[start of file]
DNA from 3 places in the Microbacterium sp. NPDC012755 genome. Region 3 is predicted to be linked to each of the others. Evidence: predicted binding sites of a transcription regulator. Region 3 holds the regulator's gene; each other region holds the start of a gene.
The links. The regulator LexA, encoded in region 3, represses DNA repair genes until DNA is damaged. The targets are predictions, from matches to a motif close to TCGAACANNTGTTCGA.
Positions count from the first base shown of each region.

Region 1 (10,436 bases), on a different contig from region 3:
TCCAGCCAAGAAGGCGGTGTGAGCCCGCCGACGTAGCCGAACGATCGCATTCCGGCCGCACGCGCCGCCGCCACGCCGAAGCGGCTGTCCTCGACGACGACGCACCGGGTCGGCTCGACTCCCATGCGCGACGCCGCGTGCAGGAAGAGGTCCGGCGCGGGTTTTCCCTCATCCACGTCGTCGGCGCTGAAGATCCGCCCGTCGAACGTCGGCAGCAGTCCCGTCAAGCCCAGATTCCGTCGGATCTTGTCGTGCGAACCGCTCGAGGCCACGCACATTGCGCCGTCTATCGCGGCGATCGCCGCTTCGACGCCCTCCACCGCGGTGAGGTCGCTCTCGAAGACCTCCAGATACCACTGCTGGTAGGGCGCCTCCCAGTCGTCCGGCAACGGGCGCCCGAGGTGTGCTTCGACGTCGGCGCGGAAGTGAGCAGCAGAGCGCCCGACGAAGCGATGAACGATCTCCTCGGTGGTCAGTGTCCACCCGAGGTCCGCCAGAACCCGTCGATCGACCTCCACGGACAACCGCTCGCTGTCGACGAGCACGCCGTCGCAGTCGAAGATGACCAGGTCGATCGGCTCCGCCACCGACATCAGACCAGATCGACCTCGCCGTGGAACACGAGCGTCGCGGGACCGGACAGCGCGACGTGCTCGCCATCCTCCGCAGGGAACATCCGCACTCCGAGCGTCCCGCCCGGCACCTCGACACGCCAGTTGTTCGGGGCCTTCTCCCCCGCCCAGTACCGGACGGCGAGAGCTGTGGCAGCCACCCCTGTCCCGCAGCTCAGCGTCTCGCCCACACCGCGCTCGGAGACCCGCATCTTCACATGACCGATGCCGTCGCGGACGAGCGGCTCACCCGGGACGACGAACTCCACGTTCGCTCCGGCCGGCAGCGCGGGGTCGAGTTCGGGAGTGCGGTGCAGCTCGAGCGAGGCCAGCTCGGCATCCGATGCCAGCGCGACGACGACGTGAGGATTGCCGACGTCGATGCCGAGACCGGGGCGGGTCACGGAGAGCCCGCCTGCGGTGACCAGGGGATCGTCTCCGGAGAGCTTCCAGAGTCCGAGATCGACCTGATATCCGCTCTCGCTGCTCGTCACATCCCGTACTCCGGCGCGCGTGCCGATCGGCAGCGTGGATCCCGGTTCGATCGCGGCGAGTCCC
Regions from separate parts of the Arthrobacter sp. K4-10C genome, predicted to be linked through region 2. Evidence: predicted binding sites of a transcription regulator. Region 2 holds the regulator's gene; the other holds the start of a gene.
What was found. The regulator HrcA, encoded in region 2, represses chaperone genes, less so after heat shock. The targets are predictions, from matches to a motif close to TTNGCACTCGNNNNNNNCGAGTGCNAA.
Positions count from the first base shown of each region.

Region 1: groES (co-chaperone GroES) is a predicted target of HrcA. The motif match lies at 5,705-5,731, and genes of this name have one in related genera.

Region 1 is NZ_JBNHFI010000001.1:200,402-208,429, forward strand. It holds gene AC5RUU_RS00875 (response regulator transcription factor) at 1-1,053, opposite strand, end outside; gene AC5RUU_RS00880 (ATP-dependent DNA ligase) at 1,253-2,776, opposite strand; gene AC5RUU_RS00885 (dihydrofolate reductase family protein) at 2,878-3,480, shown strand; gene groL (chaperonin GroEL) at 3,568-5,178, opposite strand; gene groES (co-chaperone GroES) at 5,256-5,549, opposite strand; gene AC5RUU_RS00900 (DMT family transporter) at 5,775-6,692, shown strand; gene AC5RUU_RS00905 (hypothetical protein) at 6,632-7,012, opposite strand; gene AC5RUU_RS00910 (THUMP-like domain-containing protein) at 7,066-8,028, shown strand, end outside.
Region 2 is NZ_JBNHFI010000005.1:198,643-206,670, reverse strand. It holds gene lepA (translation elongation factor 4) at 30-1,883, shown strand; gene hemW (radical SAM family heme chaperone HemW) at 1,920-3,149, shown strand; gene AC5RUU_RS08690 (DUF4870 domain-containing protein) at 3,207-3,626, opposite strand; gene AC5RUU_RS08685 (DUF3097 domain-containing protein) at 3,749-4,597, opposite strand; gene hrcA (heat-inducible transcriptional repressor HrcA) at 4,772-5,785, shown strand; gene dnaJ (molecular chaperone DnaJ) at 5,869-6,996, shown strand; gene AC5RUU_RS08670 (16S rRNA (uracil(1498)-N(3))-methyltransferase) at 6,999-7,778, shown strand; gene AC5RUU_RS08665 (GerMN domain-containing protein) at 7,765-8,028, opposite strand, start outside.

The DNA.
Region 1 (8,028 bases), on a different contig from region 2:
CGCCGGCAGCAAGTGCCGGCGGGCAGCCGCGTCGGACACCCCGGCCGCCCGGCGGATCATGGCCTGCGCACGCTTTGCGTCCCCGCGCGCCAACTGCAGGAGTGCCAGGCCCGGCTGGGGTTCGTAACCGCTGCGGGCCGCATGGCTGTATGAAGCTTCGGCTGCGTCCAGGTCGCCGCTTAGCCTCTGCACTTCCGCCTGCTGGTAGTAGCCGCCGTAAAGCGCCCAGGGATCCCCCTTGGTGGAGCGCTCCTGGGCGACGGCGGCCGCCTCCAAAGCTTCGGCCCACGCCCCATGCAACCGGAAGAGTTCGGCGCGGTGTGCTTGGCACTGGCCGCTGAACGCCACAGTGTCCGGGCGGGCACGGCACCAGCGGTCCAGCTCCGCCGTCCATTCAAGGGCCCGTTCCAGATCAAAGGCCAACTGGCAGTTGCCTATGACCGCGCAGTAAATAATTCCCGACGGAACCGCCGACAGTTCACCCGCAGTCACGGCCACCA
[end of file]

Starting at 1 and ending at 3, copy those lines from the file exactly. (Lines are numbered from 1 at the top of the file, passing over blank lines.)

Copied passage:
DNA from 3 places in the Microbacterium sp. NPDC012755 genome. Region 3 is predicted to be linked to each of the others. Evidence: predicted binding sites of a transcription regulator. Region 3 holds the regulator's gene; each other region holds the start of a gene.
The links. The regulator LexA, encoded in region 3, represses DNA repair genes until DNA is damaged. The targets are predictions, from matches to a motif close to TCGAACANNTGTTCGA.
Positions count from the first base shown of each region.